Making money with Free Software

Money Matters

Article from Issue 170/2015

"maddog" offers some tips to help you determine the real value of your services.

People often ask me how they can make money with Free Software, and usually I can answer that question in a few sentences. Other times, it takes a few iterations with the person asking the question.

To begin, make sure you do not fall into the trap of pricing your services too low. Many people in Free Software think that doing the coding or the systems administration work is "simple," and they will charge a minimum amount of money just to get the job. Several things are wrong with this strategy.

First, you may not cover the costs of doing the work. Hidden items may cause you to spend more time on the task than you thought you would. Perhaps something was overlooked in the evaluation and this task will take you much more time than you thought; thus, you will lose money on the job.

Second, when you create a price for a service or a product, it is always easier to reduce the price if the customer hesitates than it is to raise the price if the customer is enthusiastic and you could have charged more for the service.

Third, the cost of the service is more than just the number of hours you spend at the customer site. You have to advertise, find the customer, do paperwork on the service, and account for the training and overhead of your business. You may have to pay for travel expenses to the customer's site and for the time it takes to get there.

Fourth, by charging only what you think your time and materials are worth, you devalue the worth of your expertise. Hopefully, by the time you have finished the work, the customer's systems run better and more efficiently, which has real value to the customer. You have a right to expect that you should benefit from some of the money and time your solution has saved the customer.

A lot of people complain that their customers do not want to pay them what their work is worth. Fine! Do not take on those customers. Find another one who is willing to pay what your efforts are worth. Also, when you are talking to a potential customer, be sure to make them aware of how much time, effort, and heartache you will be saving them, and ask them how much that time would be worth to them. I have known many business people over the years, and you will find that they value THEIR time highly, so they will understand that what you are really selling them is "time recovery" for time that would normally be wasted by them dealing with their computer systems.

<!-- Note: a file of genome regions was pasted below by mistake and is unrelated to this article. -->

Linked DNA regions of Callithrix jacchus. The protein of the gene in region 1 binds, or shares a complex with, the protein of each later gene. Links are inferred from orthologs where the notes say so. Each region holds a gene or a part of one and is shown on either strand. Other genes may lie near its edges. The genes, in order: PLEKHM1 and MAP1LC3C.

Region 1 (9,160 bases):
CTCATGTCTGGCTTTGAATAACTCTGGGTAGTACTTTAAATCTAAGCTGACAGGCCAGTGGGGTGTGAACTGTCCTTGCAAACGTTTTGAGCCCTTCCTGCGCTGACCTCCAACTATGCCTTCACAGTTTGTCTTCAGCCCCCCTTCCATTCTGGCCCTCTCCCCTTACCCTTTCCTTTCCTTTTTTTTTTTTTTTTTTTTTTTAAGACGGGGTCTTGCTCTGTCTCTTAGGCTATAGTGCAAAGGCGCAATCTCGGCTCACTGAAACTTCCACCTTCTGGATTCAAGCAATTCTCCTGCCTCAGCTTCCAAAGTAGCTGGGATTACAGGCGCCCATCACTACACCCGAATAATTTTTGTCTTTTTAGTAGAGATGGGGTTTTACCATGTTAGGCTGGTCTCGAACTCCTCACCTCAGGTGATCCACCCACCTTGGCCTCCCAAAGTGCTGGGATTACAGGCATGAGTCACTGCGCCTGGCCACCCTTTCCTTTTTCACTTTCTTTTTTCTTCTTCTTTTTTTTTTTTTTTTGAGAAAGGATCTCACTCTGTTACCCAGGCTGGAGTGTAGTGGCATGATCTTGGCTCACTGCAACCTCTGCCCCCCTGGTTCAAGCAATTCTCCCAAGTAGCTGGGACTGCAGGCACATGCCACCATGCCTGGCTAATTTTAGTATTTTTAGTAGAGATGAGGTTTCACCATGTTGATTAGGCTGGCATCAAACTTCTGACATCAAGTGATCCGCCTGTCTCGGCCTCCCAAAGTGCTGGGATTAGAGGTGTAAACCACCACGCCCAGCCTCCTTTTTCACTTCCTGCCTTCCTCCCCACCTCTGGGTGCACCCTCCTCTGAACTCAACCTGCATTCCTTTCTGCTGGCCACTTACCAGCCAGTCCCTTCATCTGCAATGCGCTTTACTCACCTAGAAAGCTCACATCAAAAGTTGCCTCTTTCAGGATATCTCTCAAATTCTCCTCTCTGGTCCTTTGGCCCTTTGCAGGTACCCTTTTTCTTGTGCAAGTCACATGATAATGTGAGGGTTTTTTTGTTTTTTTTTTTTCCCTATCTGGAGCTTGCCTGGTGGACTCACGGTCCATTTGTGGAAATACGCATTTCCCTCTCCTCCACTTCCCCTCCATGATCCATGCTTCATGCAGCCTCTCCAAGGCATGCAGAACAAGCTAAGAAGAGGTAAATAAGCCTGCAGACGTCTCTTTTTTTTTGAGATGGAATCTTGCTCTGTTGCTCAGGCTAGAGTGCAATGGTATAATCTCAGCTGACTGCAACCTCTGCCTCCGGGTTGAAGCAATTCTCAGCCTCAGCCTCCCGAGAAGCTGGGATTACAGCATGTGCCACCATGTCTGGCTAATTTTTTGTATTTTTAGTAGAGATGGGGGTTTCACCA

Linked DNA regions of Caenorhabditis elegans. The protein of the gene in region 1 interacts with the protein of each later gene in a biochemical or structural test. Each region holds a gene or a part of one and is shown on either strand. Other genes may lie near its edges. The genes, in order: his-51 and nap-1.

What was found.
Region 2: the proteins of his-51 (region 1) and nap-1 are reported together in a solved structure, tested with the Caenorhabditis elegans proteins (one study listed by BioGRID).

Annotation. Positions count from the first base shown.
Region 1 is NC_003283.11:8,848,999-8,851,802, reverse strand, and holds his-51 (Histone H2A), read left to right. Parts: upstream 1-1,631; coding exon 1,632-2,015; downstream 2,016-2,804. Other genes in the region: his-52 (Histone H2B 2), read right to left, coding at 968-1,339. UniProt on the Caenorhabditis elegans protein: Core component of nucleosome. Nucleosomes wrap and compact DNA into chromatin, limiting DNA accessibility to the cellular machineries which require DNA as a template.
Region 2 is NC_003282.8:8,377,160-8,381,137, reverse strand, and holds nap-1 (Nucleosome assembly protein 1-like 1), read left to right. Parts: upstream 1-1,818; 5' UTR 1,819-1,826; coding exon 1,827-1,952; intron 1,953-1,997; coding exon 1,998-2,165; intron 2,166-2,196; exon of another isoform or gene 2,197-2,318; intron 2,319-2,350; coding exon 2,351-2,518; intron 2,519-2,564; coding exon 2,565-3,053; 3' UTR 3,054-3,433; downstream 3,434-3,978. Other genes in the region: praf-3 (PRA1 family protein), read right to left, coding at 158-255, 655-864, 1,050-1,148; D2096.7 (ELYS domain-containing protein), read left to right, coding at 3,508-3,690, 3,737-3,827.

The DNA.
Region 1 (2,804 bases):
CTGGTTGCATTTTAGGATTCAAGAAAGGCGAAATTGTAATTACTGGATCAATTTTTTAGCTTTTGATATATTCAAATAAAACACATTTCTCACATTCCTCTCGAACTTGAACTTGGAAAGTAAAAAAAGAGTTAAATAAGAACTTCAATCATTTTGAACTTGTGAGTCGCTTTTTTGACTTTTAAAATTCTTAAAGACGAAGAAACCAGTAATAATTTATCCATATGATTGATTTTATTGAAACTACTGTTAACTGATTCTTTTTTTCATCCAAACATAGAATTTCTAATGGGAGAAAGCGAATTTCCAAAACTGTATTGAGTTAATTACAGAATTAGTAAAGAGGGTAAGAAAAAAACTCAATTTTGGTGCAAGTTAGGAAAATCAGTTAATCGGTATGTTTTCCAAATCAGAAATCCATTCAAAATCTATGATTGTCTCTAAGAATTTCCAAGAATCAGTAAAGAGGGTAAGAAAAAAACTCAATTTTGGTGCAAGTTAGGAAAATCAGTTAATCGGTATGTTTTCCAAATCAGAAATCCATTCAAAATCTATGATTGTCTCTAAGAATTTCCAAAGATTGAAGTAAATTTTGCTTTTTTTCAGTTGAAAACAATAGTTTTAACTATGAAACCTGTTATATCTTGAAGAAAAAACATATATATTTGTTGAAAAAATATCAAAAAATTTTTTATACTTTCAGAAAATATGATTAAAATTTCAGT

People are notoriously bad at doing preventive maintenance, which includes backing up systems and making sure they review the logfiles. Only when they need to restore a damaged file or find that their disk drive is making odd sounds do they wake up to the fact that the preventive maintenance has not been done. If you remind them up front how much they will lose if this maintenance is not done, they may be willing to pay you more to do it for them in a timely fashion.

A friend of mine in Canada runs a preventive maintenance company that remotely monitors systems using a small "black box" attached to their customer's network. Periodically, a customer tells him that they do not want his service anymore, because they have never seen any need for it. After he turns off the service for a month or two (and the customer's systems start to crash) the customer sheepishly calls him back and asks to have the service reinstated, which he gladly does for a substantial increase in price.

When working for Digital Equipment Corporation, I encountered a task that was going to take a clerk about nine months to finish. Additionally, some of our customers were not going to get the updates they needed until that task was finished. I wrote a shell script that automated the task, and it took me about one quarter of a day to write it. At that time, I was being paid about $30 an hour as a salaried employee. If that was all that process was worth, then Digital broke even by paying me about $60. However, if I had not written that shell script, the clerk would have had to work for nine months at about $15 an hour, for a total of $21,600. More importantly, the customers received their updates nine months early (and with many fewer mistakes than would have happened with a tedious manual process), which was worth a LOT in customer good will.

Make sure your customer is willing to pay you the value of your services. If not, the proper response is "Thank you for your time" as you leave.

The author

Jon "maddog" Hall is an author, educator, computer scientist, and free software pioneer who has been a passionate advocate for Linux since 1994 when he first met Linus Torvalds and facilitated the port of Linux to a 64-bit system. He serves as president of Linux International®.

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